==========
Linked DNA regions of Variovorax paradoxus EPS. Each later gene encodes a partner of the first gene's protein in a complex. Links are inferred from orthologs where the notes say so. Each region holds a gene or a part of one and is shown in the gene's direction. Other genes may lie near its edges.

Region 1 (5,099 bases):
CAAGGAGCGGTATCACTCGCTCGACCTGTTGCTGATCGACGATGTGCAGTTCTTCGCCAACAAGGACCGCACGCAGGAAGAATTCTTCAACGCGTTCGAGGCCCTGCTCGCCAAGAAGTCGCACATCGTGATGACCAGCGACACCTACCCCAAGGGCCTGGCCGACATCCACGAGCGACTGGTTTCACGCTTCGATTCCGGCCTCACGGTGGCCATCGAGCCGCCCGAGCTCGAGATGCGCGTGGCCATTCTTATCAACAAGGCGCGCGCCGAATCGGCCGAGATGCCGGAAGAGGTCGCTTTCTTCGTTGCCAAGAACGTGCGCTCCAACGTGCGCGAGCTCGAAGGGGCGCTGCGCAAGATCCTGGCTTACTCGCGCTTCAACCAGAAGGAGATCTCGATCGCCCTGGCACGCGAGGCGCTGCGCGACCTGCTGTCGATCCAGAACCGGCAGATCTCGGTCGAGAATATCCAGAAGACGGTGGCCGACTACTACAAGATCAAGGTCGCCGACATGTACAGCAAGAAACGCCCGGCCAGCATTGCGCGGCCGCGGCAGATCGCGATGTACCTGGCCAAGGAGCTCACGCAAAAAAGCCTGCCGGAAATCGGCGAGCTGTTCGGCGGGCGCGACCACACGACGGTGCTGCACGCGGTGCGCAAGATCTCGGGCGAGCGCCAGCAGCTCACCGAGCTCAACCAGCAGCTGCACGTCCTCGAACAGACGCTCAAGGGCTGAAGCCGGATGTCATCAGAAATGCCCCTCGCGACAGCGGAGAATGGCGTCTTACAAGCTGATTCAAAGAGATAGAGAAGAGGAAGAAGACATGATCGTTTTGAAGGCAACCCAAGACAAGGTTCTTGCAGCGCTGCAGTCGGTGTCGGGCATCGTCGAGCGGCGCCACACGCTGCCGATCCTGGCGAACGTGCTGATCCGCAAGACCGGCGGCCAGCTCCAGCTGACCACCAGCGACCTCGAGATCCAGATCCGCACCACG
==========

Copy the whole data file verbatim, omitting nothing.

Linked DNA regions of Variovorax paradoxus EPS. Each later gene encodes a partner of the first gene's protein in a complex. Links are inferred from orthologs where the notes say so. Each region holds a gene or a part of one and is shown in the gene's direction. Other genes may lie near its edges.

Region 1 (5,099 bases):
CAAGGAGCGGTATCACTCGCTCGACCTGTTGCTGATCGACGATGTGCAGTTCTTCGCCAACAAGGACCGCACGCAGGAAGAATTCTTCAACGCGTTCGAGGCCCTGCTCGCCAAGAAGTCGCACATCGTGATGACCAGCGACACCTACCCCAAGGGCCTGGCCGACATCCACGAGCGACTGGTTTCACGCTTCGATTCCGGCCTCACGGTGGCCATCGAGCCGCCCGAGCTCGAGATGCGCGTGGCCATTCTTATCAACAAGGCGCGCGCCGAATCGGCCGAGATGCCGGAAGAGGTCGCTTTCTTCGTTGCCAAGAACGTGCGCTCCAACGTGCGCGAGCTCGAAGGGGCGCTGCGCAAGATCCTGGCTTACTCGCGCTTCAACCAGAAGGAGATCTCGATCGCCCTGGCACGCGAGGCGCTGCGCGACCTGCTGTCGATCCAGAACCGGCAGATCTCGGTCGAGAATATCCAGAAGACGGTGGCCGACTACTACAAGATCAAGGTCGCCGACATGTACAGCAAGAAACGCCCGGCCAGCATTGCGCGGCCGCGGCAGATCGCGATGTACCTGGCCAAGGAGCTCACGCAAAAAAGCCTGCCGGAAATCGGCGAGCTGTTCGGCGGGCGCGACCACACGACGGTGCTGCACGCGGTGCGCAAGATCTCGGGCGAGCGCCAGCAGCTCACCGAGCTCAACCAGCAGCTGCACGTCCTCGAACAGACGCTCAAGGGCTGAAGCCGGATGTCATCAGAAATGCCCCTCGCGACAGCGGAGAATGGCGTCTTACAAGCTGATTCAAAGAGATAGAGAAGAGGAAGAAGACATGATCGTTTTGAAGGCAACCCAAGACAAGGTTCTTGCAGCGCTGCAGTCGGTGTCGGGCATCGTCGAGCGGCGCCACACGCTGCCGATCCTGGCGAACGTGCTGATCCGCAAGACCGGCGGCCAGCTCCAGCTGACCACCAGCGACCTCGAGATCCAGATCCGCACCACG